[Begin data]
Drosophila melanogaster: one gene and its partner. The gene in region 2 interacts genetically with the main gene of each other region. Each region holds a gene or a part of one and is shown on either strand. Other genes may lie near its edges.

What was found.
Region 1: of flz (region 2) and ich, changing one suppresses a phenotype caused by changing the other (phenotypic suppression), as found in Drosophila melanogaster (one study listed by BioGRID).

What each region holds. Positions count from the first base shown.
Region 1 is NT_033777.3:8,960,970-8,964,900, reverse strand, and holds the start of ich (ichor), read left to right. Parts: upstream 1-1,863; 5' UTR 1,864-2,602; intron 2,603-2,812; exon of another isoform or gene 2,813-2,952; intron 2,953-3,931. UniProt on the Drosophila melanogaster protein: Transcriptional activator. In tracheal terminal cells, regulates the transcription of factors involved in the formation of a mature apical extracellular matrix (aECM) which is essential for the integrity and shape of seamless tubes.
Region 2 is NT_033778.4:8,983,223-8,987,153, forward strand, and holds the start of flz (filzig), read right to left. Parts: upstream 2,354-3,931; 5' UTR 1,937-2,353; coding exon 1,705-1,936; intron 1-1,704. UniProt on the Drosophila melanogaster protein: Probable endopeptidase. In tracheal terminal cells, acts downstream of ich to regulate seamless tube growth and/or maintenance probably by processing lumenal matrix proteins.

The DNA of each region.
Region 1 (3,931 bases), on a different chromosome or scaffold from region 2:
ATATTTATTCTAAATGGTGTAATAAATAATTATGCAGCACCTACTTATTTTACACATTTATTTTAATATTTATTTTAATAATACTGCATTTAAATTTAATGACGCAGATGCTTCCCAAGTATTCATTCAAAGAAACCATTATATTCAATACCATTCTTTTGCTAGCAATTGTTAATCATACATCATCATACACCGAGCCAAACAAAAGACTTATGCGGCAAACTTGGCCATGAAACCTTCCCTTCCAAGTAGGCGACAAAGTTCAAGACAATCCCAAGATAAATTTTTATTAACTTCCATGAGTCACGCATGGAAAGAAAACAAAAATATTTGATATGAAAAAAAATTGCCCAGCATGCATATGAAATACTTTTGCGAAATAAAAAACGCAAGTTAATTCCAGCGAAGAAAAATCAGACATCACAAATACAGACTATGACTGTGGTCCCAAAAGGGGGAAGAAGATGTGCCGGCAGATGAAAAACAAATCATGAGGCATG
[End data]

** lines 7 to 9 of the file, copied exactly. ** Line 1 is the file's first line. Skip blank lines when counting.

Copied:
The DNA of each region.
Region 1 (3,931 bases), on a different chromosome or scaffold from region 2:
ATATTTATTCTAAATGGTGTAATAAATAATTATGCAGCACCTACTTATTTTACACATTTATTTTAATATTTATTTTAATAATACTGCATTTAAATTTAATGACGCAGATGCTTCCCAAGTATTCATTCAAAGAAACCATTATATTCAATACCATTCTTTTGCTAGCAATTGTTAATCATACATCATCATACACCGAGCCAAACAAAAGACTTATGCGGCAAACTTGGCCATGAAACCTTCCCTTCCAAGTAGGCGACAAAGTTCAAGACAATCCCAAGATAAATTTTTATTAACTTCCATGAGTCACGCATGGAAAGAAAACAAAAATATTTGATATGAAAAAAAATTGCCCAGCATGCATATGAAATACTTTTGCGAAATAAAAAACGCAAGTTAATTCCAGCGAAGAAAAATCAGACATCACAAATACAGACTATGACTGTGGTCCCAAAAGGGGGAAGAAGATGTGCCGGCAGATGAAAAACAAATCATGAGGCATG